Educational psychology research has shown that individuals undergoing the same instructional experience leave with widely varying understandings of the covered concepts (Perkins and Unger 1999, Perkins 1992). For instance, studies have revealed that a majority of high school graduates do not possess accurate understandings of even the most basic principles in science and math, such as the distinction between heat and temperature (Perkins 1991). These are not the low achievers, but the “bright” academically motivated students who are college-bound to major in these areas. Engineers in a nuclear power plant can suddenly find themselves faced with flashing and buzzing warning indicators, necessitating immediate diagnosis as to the probable cause. Unfortunately this presents a highly complicated challenge for training due to the multitude of differing possibilities, requiring the operators to have an absolutely accurate mental model of how the entire system works under various normal as well as problematic conditions (Norman 2002). A more common example of simple mental model usage is how people believe a home heating thermostat operates. Upon entering their chilly home, people will typically turn the temperature up much higher than they really desire under the impression that it will warm the house faster. This is incorrect, but it stems from an inaccurate conceptual image of how the system works (Norman 2002). Identifying how people perceive systems and content domains is tremendously useful, and mental models provide a theoretical framework in which to accomplish this.

One of the most common applications for applying mental model research is the comparison between experts and novices in a given content domain (Jonassen, Beissner, and Yacci 1993; Gentner and Stevens 1983; Carley and Palmquist 1992; Villachica, et al. 2001). Novices are limited by their lack of real experience—the terminology and theories they are learning are not yet meaningful to them. Experts, on the other hand, approach a task or problem with not only a vast knowledge base from which to draw upon, but also the ability to utilize that information in ways that come only from long experience (Johnson 1988, Jonassen and Henning 1999). It is this wide array of experiences that provide authentic meaning and connections to the content, representing a much higher cognitive level of awareness and application.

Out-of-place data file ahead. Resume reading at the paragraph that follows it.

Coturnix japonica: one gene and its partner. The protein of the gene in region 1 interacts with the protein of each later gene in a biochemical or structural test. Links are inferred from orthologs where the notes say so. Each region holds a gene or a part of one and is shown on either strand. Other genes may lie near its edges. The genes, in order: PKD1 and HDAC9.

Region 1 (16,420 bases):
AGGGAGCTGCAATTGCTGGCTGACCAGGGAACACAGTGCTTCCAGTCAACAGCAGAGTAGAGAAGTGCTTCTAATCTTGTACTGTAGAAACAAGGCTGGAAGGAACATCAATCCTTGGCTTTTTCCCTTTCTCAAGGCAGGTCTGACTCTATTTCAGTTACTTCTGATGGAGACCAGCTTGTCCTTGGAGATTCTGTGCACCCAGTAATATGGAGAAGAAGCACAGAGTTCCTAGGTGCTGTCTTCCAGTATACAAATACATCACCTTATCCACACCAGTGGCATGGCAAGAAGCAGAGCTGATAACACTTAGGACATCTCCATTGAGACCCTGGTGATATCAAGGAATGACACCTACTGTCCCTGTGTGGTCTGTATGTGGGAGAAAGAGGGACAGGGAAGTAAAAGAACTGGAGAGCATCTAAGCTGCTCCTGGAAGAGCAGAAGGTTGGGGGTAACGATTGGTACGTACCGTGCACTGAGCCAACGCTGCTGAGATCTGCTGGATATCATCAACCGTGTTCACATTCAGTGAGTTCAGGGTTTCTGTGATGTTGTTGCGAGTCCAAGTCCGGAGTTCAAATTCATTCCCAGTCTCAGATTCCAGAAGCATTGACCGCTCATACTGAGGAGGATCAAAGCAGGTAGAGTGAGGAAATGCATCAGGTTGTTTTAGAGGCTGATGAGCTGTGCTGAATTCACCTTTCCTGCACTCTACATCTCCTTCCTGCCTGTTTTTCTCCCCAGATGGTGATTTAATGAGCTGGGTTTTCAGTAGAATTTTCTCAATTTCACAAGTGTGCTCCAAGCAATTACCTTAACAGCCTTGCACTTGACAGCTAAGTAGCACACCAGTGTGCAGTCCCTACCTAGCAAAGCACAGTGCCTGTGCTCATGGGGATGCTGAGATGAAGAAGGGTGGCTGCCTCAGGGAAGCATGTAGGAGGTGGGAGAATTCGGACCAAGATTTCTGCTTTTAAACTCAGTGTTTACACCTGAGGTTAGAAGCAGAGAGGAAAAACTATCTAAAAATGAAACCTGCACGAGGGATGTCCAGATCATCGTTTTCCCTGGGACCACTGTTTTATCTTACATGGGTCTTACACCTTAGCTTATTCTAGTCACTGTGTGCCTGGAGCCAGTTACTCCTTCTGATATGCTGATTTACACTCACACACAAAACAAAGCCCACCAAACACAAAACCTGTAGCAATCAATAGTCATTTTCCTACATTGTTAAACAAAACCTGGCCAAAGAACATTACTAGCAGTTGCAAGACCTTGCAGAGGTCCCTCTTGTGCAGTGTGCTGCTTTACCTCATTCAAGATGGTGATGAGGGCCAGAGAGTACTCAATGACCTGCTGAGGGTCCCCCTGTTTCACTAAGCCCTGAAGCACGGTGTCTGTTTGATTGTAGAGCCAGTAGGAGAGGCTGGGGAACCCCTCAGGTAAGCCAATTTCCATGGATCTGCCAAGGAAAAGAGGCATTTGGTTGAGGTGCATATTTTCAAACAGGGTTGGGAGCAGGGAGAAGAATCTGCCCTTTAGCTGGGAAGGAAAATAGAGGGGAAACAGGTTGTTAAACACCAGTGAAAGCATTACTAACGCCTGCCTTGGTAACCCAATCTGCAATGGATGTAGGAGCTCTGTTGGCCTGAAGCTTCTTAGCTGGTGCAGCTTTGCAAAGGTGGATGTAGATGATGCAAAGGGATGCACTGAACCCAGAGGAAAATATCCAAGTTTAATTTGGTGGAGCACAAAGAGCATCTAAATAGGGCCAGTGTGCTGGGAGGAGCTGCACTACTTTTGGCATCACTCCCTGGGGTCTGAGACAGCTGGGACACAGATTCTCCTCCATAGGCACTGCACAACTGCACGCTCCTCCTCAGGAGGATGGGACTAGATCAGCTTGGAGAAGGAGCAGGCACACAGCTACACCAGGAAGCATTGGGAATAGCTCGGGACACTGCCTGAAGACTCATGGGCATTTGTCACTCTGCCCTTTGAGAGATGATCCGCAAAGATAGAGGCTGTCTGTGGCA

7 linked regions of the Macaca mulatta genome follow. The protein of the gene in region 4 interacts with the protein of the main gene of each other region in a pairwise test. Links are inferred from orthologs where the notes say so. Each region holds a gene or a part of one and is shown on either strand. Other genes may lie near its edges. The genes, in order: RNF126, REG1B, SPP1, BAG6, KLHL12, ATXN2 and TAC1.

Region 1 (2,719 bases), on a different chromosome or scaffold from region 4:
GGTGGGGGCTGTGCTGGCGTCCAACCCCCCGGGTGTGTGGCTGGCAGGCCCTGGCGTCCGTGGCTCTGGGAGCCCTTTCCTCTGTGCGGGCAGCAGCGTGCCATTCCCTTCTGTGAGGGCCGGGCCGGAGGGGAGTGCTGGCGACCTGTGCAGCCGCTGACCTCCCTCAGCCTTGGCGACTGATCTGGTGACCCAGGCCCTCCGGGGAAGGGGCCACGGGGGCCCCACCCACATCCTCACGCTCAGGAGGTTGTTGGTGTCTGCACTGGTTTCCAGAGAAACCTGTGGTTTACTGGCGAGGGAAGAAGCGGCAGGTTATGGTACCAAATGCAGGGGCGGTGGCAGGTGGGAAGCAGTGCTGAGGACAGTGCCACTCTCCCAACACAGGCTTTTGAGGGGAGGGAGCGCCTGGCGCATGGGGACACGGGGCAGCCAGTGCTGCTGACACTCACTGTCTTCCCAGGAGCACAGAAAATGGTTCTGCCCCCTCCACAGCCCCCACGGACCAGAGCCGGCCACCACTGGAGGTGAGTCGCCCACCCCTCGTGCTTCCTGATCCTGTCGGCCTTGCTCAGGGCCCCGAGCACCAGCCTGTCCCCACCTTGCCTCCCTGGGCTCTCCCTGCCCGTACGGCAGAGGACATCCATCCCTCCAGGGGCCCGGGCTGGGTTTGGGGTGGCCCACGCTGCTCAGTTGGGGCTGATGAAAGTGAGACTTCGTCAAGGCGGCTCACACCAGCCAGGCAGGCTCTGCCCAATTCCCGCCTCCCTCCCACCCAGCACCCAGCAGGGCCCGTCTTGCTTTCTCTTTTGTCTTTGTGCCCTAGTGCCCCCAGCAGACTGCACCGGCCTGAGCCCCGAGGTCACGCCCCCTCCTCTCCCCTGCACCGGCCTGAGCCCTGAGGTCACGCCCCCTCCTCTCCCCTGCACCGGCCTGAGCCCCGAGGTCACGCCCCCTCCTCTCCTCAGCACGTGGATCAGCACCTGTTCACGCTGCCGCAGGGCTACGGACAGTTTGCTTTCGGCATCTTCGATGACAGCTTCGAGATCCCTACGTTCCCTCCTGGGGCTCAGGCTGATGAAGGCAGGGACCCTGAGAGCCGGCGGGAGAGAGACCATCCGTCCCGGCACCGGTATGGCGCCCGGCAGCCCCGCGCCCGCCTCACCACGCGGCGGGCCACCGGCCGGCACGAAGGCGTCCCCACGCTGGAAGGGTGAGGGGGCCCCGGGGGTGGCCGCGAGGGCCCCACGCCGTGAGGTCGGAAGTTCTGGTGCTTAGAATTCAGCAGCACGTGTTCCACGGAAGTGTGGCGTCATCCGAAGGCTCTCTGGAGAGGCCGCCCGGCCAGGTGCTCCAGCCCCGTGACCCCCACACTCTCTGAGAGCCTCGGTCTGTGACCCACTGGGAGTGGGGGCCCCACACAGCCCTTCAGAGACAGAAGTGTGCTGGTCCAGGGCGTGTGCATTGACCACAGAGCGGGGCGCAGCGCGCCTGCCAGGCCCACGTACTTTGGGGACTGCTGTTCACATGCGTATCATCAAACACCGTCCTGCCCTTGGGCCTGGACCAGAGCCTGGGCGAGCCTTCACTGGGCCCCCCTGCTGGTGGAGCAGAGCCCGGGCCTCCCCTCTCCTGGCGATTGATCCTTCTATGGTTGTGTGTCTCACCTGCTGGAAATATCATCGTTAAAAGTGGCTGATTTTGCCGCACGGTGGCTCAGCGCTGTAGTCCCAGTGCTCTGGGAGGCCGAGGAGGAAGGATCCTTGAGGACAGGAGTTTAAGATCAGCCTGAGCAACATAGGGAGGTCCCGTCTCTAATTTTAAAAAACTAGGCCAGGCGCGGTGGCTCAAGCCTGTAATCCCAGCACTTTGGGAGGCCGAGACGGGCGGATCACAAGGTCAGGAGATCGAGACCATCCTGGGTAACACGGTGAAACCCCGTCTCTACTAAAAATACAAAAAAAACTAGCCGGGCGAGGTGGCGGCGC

It is much easier to package knowledge base content for instructional purposes than it is to help beginners think and operate in ways that are as efficient and effective as that exhibited by professionals; in other words, it is one thing to deliver content during instruction, but quite another to help the learner structure that information in meaningful ways that can then be applied in real situations. The experience gained by experts over the years of performing tasks and confronting new problems develops specific, purposeful relationships between the items stored in their memories. This allows them to approach a novel situation, identify key components relevant to the immediate task, and develop a solution in a process that is much more efficient and streamlined than what a beginner must follow (Gentner and Stevens 1983, Johnson 1988). Experienced medical doctors can provide a nearly immediate diagnosis to presented symptoms simply because they have a rich database of similar situations and results. Interns or residents must sift through pages of memorized information in the attempt to narrow down possible options. By examining and comparing the mental knowledge structures of both groups, performance gaps can be identified and results employed to improve instructional strategies and practice (Jonassen, et al. 1993, Jonassen 1995).


For this study, the mental models of professional and novice recording engineers, pertaining to generic recording systems and application to Pro Tools software, were elicited and analyzed so as to answer the following research questions:

· What mental models do professional, expert recording engineers possess about recording systems? · How do these engineers apply this structural knowledge specifically to Pro Tools recording systems? · What mental models do graduating seniors possess about recording systems? · How do these novices apply this structural knowledge to Pro Tools recording systems?